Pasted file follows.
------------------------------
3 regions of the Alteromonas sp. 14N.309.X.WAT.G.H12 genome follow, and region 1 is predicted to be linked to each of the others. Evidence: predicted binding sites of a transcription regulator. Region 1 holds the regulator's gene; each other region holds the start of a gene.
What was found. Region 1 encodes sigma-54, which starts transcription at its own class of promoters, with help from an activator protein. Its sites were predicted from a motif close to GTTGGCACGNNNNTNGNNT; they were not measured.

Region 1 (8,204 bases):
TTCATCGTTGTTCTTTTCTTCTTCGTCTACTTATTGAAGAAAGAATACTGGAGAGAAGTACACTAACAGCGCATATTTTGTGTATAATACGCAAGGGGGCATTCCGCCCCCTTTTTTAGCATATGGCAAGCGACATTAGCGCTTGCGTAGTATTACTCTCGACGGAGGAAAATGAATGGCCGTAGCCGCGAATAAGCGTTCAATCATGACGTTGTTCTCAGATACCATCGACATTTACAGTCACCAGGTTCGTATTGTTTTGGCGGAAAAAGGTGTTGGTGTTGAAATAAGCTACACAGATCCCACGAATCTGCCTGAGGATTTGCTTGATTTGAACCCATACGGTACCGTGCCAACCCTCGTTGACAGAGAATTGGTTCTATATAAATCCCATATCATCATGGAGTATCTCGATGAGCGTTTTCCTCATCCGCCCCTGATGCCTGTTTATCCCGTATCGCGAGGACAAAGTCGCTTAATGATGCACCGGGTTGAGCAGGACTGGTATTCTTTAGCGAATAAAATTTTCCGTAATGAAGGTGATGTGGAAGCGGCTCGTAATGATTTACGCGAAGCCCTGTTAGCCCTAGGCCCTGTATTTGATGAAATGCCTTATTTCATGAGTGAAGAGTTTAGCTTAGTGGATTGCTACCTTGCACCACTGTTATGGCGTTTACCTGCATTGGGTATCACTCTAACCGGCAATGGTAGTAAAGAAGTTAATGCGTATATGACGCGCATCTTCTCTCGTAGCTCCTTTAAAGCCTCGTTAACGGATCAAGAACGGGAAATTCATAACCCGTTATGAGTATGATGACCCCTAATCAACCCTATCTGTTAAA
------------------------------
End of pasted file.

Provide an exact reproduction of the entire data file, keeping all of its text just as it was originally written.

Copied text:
3 regions of the Alteromonas sp. 14N.309.X.WAT.G.H12 genome follow, and region 1 is predicted to be linked to each of the others. Evidence: predicted binding sites of a transcription regulator. Region 1 holds the regulator's gene; each other region holds the start of a gene.
What was found. Region 1 encodes sigma-54, which starts transcription at its own class of promoters, with help from an activator protein. Its sites were predicted from a motif close to GTTGGCACGNNNNTNGNNT; they were not measured.

Region 1 (8,204 bases):
TTCATCGTTGTTCTTTTCTTCTTCGTCTACTTATTGAAGAAAGAATACTGGAGAGAAGTACACTAACAGCGCATATTTTGTGTATAATACGCAAGGGGGCATTCCGCCCCCTTTTTTAGCATATGGCAAGCGACATTAGCGCTTGCGTAGTATTACTCTCGACGGAGGAAAATGAATGGCCGTAGCCGCGAATAAGCGTTCAATCATGACGTTGTTCTCAGATACCATCGACATTTACAGTCACCAGGTTCGTATTGTTTTGGCGGAAAAAGGTGTTGGTGTTGAAATAAGCTACACAGATCCCACGAATCTGCCTGAGGATTTGCTTGATTTGAACCCATACGGTACCGTGCCAACCCTCGTTGACAGAGAATTGGTTCTATATAAATCCCATATCATCATGGAGTATCTCGATGAGCGTTTTCCTCATCCGCCCCTGATGCCTGTTTATCCCGTATCGCGAGGACAAAGTCGCTTAATGATGCACCGGGTTGAGCAGGACTGGTATTCTTTAGCGAATAAAATTTTCCGTAATGAAGGTGATGTGGAAGCGGCTCGTAATGATTTACGCGAAGCCCTGTTAGCCCTAGGCCCTGTATTTGATGAAATGCCTTATTTCATGAGTGAAGAGTTTAGCTTAGTGGATTGCTACCTTGCACCACTGTTATGGCGTTTACCTGCATTGGGTATCACTCTAACCGGCAATGGTAGTAAAGAAGTTAATGCGTATATGACGCGCATCTTCTCTCGTAGCTCCTTTAAAGCCTCGTTAACGGATCAAGAACGGGAAATTCATAACCCGTTATGAGTATGATGACCCCTAATCAACCCTATCTGTTAAA